Friday, March 09, 2007

Victimhood part 2

Following up on the previous post, our tale continues a second day. Not wanting to let the point drop, the white, male with moderate to conservative points of view (I erroneously wrote that he was moderate to liberal before and have since found out that he's a card carrying member of the Republican party with a small libertarian streak in him) decided to bring up the issue of holidays. Seeing as the time of this conversation was shortly before President's Day, he used that occassion to sneak in his rant about race, or in particular, black history month.

Him (to a customer, no less, but with me standing near by): "Yea, I don't know why we're closed on President's Day. I'd much rather have it at a different time of year like, say, June or July when I could enjoy the weather."

He says goodbye to the customer, then turns to me: "I don't know why we have President's Day or Martin Luther King Day off, anyhow. I don't think we should. What do you think?"

Me: "I think we should have more days off during the year, including more 3 day weekends. In fact, I think we should have 1 three day weekend per month. If I had my druthers, I'd add those and then for every month that already had a three day weekend, like May, I'd add an extra one. Three day weekends are good for workers and they are good for families. As Martin Luther King Day has so aptly demonstrated a three day weekend will not bring the business world or it's efficiencies to it's knees. In fact, most of the world celebrates more holidays than the U.S. and does quite well."

Him: "Well, I agree with that."

Me: "If you agree with adding more holidays, then why do you care about which ones are celebrated? Why do you care about Martin Luther King Day or President's Day? I don't celebrate the Presidents on their holiday. I just go out and enjoy the time off in what ever manner I please. Similarly, I don't celebrate the baby Jesus on Easter or Christmas because I'm not a Christian, but I'm still appreciative of the time off. Nor do I honor the veterans on Memorial Day or Veteran's Day when I think veterans should generally be honored by providing them with the benefits that they deserve year round. I don't read the Constitution or the Declaration on Independence Day, though I have been known to pick up Thomas Paine's Common Sense on that day. Nor do I honor the pilgrims and their native comrades on Thanksgiving or Labor in September. For me, it doesn't matter what we pretend to celebrate because I don't think most people care. It's just nice to have a respite to enjoy with family and friends. It even can help retail businesses that decide to remain open. So, do you celebrate each and every one of the holidays that mean something more to you? Do you go to worship or attend parades or visit hospitals or graves on these holidays or do you do something for yourself?"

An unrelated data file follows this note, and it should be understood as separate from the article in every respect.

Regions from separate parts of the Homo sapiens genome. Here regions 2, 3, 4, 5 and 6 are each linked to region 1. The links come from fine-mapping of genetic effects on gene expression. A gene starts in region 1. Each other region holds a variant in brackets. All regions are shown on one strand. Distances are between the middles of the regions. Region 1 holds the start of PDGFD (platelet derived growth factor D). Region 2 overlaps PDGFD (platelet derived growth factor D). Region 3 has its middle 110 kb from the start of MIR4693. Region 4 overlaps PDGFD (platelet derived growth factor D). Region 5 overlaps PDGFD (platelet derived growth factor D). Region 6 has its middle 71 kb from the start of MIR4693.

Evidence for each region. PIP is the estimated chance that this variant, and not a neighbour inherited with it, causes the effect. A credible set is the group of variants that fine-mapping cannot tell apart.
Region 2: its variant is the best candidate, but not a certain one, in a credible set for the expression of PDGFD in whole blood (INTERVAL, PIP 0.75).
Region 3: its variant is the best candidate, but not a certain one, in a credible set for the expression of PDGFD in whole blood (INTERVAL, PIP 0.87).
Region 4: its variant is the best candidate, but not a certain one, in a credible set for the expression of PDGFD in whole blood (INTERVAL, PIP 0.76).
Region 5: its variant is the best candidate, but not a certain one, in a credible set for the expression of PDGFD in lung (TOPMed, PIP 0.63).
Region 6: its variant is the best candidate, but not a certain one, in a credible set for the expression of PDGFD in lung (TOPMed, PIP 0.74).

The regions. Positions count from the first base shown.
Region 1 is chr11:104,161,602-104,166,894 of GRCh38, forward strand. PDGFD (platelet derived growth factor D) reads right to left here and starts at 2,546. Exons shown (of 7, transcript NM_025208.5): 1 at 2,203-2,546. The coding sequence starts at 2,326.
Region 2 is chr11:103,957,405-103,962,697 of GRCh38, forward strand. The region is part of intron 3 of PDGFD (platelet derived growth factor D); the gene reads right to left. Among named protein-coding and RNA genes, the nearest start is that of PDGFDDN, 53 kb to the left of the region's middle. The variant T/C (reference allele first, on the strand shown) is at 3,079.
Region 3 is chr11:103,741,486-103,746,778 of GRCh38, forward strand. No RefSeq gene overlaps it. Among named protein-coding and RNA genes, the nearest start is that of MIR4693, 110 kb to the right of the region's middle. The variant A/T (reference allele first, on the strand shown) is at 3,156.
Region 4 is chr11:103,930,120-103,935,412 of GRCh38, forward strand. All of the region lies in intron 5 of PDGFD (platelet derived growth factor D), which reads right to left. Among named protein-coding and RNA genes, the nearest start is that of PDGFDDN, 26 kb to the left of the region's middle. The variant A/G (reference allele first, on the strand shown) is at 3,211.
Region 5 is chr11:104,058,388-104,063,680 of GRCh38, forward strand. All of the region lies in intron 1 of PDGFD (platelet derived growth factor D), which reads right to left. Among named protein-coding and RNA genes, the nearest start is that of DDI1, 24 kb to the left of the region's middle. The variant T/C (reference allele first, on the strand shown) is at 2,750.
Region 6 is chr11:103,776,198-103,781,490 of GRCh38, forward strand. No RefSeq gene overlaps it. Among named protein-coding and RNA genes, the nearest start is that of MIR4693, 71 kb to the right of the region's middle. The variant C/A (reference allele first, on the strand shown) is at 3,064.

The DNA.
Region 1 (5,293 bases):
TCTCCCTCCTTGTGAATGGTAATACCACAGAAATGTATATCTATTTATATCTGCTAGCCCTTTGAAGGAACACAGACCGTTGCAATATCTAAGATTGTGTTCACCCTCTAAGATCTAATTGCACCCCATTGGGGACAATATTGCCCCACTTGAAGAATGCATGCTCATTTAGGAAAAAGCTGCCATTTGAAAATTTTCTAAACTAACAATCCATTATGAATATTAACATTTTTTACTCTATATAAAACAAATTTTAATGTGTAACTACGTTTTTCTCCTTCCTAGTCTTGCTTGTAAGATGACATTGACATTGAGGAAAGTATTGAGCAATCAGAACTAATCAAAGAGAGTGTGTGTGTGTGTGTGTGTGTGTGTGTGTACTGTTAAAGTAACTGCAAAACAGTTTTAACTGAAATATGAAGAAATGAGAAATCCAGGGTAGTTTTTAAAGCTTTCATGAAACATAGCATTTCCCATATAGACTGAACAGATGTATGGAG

Him: "I'm more likely to do something for myself or with family."

Me: "Exactly. So why does Martin Luther King or President's Day bother you so much?"

Him, stammering a little: "Like I said, I just wish it was at a better time of year."

Me: "Like I said, why take away those days? Why not just add more? I don't really care what days you add either. You can add Ronald Reagan or George W. Bush day and it would just be like the others to me in that I'd have another day off. Besides, winter is a time of grave depression for a lot of people. Cloudy skies, snow, rain - it can become seasonal affective disorder. So, those people probably appreciate a little time off. Why harm them? Finally, I don't know about you, but I can find plenty to enjoy - indoors and out - when I have a day off no matter what time of year."

With that the conversation ended. He walked away from me and has not raised the issue since. What is it about some people that they disdain the simple pleasures of a little time off and would therefore deny it to others? He, as I, gets paid for the time off, so it's certainly not a failing of the pocketbook. In reality the President's Day issue was a red herring devised to introduce his real issue which was Martin Luther King Day. He's one of those people that despise celebrating this great American. Whether or not one believes King's legacy was somehow enhanced by his death, it is certainly a legacy worth celebrating and honoring. For some reason that bothers some people to no end and the only reason that I can conclude for that is that it comes down to race.

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